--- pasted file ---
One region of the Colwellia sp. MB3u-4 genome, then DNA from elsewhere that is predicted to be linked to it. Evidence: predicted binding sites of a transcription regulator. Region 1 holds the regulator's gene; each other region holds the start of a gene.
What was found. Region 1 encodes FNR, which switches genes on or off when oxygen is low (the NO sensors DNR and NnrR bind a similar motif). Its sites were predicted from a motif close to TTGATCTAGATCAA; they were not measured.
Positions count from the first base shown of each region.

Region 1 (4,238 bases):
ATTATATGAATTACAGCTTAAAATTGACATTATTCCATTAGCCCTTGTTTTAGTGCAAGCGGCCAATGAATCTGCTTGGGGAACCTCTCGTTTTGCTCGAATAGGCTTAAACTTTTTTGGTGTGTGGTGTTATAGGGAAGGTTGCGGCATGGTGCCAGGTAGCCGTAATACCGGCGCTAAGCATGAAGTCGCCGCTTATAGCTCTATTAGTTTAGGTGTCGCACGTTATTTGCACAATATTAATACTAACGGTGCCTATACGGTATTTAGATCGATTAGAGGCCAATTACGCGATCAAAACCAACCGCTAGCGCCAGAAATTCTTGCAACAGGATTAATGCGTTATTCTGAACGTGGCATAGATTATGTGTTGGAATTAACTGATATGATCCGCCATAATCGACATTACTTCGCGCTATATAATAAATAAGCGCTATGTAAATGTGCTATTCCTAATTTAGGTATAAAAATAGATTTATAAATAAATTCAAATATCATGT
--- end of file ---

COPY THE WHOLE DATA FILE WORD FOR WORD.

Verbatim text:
One region of the Colwellia sp. MB3u-4 genome, then DNA from elsewhere that is predicted to be linked to it. Evidence: predicted binding sites of a transcription regulator. Region 1 holds the regulator's gene; each other region holds the start of a gene.
What was found. Region 1 encodes FNR, which switches genes on or off when oxygen is low (the NO sensors DNR and NnrR bind a similar motif). Its sites were predicted from a motif close to TTGATCTAGATCAA; they were not measured.
Positions count from the first base shown of each region.

Region 1 (4,238 bases):
ATTATATGAATTACAGCTTAAAATTGACATTATTCCATTAGCCCTTGTTTTAGTGCAAGCGGCCAATGAATCTGCTTGGGGAACCTCTCGTTTTGCTCGAATAGGCTTAAACTTTTTTGGTGTGTGGTGTTATAGGGAAGGTTGCGGCATGGTGCCAGGTAGCCGTAATACCGGCGCTAAGCATGAAGTCGCCGCTTATAGCTCTATTAGTTTAGGTGTCGCACGTTATTTGCACAATATTAATACTAACGGTGCCTATACGGTATTTAGATCGATTAGAGGCCAATTACGCGATCAAAACCAACCGCTAGCGCCAGAAATTCTTGCAACAGGATTAATGCGTTATTCTGAACGTGGCATAGATTATGTGTTGGAATTAACTGATATGATCCGCCATAATCGACATTACTTCGCGCTATATAATAAATAAGCGCTATGTAAATGTGCTATTCCTAATTTAGGTATAAAAATAGATTTATAAATAAATTCAAATATCATGT